Haitians were already warned earlier this year that their program will likely be terminated (see May 23's briefs), and the news has pushed many to illegally cross the Canadian border and obtain asylum there. (See Aug. 14's post.)

U.S. officials have argued that the return of tens of thousands of migrants to their home countries will be a boon locally -- but critics say it will exacerbate local difficulties, which in many cases have grown since the natural disasters that originally prompted the TPS programs, reports the Miami Herald

U.S. Congressman Jim McGovern (D-MA) denounced the recommendation, saying it "reeks of politics triumphing over well-documented fact. The State Department and our embassies in these countries know full well that El Salvador and Honduras are two of the most violent and dangerous countries in the world. They also know that these countries do not have the ability to absorb or protect tens of thousands of returnees, especially given the daunting economic and security challenges confronting these nations."

And the move could also cost the U.S. economy. The Hispanic Caucus said "ending TPS & deporting legal workers would cost the country about $164 billion in GDP over a decade," according to Slate.


Trouble in Paradise

This weekend the International Consortium of Investigative Journalists released "The Paradise Papers," a global investigation that reveals the offshore activities of some of the world’s most powerful people and companies. The investigation carried out by the ICIJ, along with 95 media partners around the world, is based on 13.4 million leaked files from a combination of leaked files of offshore law firms and the company registries in some of the world’s most secretive countries.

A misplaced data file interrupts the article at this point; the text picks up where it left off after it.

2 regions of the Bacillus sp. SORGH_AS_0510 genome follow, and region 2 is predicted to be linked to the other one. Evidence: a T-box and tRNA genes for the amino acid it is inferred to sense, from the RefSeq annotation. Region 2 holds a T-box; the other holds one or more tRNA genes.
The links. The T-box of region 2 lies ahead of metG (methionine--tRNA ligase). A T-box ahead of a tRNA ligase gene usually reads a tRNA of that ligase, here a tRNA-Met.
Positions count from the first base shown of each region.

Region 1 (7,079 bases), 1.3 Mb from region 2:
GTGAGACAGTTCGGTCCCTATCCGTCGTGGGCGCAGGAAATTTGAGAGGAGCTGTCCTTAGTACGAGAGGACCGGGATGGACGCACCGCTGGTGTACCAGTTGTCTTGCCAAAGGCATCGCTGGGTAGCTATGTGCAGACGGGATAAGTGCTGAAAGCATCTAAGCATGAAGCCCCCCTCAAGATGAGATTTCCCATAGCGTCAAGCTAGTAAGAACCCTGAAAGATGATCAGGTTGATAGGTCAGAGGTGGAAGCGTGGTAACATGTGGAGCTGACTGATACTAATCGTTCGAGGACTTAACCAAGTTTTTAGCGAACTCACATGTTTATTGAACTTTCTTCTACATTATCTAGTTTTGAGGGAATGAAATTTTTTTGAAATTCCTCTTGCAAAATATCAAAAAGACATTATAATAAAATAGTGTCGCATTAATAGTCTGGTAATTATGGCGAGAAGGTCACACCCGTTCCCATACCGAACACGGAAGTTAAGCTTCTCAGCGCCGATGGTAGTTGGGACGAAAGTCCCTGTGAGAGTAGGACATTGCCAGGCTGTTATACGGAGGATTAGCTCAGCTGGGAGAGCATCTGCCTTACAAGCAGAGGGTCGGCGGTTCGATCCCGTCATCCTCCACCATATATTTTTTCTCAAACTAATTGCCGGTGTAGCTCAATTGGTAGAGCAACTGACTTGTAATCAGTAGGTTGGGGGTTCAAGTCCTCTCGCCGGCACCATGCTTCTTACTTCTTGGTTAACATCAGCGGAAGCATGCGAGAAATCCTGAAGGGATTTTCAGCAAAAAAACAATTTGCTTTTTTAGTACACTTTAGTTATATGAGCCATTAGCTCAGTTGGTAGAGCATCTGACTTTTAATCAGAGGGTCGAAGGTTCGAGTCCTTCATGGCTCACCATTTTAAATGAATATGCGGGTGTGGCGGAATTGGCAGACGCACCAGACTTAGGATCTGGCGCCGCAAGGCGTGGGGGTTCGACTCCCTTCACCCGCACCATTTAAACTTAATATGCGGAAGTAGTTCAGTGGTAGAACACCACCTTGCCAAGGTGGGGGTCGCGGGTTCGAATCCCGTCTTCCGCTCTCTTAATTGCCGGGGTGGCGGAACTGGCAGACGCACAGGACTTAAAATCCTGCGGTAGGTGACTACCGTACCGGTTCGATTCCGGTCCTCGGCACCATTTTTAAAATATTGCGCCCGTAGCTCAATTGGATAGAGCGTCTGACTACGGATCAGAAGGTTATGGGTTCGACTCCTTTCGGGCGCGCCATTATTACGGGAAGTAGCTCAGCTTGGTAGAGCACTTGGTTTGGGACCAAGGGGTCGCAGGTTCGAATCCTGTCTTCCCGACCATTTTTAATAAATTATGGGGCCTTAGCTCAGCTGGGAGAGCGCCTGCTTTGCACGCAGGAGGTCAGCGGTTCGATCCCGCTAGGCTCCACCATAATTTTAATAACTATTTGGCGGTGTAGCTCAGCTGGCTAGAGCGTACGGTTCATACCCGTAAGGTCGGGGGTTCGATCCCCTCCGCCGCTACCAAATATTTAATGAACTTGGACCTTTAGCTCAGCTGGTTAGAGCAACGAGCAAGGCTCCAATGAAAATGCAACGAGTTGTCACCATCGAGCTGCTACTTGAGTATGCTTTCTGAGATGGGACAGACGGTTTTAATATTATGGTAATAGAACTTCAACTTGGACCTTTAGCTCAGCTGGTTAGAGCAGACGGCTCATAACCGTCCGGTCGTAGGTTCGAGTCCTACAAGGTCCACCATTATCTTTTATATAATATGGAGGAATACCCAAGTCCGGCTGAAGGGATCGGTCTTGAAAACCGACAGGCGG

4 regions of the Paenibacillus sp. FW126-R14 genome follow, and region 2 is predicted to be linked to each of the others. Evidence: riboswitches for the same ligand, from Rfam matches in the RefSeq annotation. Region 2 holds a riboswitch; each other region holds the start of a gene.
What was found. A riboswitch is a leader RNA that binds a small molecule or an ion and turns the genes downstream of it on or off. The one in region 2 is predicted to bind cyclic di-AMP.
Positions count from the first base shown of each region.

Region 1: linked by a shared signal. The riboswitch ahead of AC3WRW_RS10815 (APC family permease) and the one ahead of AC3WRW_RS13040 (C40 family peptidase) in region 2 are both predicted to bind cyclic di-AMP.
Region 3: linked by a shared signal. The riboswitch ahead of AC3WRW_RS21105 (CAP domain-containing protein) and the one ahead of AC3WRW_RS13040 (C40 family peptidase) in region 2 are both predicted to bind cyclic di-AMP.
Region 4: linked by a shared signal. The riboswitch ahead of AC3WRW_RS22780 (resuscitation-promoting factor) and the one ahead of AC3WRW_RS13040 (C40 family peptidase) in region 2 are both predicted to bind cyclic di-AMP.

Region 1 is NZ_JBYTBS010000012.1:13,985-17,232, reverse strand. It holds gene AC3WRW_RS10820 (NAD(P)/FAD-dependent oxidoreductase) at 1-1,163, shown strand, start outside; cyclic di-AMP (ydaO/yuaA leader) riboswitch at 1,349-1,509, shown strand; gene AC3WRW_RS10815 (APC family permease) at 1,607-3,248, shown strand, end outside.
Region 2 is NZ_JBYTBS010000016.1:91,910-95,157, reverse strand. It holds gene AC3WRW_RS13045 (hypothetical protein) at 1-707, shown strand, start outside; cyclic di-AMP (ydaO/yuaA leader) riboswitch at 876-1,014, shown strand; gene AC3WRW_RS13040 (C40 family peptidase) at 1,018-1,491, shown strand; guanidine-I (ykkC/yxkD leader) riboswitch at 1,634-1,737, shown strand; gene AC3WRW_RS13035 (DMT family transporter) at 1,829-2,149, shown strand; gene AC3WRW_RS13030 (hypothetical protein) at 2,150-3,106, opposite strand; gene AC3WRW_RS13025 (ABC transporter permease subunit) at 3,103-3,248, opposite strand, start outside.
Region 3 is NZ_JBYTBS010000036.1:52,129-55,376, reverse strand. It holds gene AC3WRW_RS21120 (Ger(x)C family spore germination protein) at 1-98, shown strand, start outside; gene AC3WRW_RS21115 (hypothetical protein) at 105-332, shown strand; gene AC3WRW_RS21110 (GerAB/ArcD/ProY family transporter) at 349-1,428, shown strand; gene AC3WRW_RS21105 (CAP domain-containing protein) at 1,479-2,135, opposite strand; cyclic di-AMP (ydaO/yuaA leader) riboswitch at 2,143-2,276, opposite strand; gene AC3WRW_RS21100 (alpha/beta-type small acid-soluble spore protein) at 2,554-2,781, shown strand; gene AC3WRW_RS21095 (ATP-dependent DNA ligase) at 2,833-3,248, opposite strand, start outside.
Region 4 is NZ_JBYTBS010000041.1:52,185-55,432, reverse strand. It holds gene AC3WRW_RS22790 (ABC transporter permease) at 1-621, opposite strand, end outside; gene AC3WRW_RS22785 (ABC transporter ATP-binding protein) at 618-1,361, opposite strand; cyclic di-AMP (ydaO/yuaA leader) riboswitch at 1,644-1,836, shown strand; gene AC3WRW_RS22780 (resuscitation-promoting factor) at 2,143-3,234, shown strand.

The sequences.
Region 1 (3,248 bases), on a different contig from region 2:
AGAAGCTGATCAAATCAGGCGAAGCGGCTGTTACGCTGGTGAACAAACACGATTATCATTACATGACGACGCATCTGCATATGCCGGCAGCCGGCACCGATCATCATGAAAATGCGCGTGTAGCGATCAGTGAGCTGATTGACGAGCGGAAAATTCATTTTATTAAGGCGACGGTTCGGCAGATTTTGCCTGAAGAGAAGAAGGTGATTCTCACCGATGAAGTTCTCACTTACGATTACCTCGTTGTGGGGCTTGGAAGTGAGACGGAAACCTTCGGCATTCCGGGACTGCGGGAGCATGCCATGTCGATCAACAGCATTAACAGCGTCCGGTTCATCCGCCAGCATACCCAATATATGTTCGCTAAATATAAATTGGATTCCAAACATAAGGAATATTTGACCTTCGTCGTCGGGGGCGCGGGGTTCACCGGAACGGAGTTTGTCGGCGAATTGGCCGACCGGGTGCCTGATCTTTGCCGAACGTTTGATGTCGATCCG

In the region, press from Argentina, Brazil, Chile, Colombia, Costa Rica, Ecuador, El Salvador, Guatemala, Mexico, Paraguay, Peru, Puerto Rico and Venezuela participated.

The documents reveal offshore interests and activities of more than 120 politicians and world leaders, including Queen Elizabeth II. Highlights from the region mentioned by the BBC include:
  • Argentine Finance Minister Luis Caputo, who managed a hedge fund with Delaware and Cayman Island branches dedicated to high risk investments. The case could be uncomfortable for the Macri administration, just ahead of its assuming the G-20 presidency, just as the alliance seeks to target tax evasion, notes Perfíl.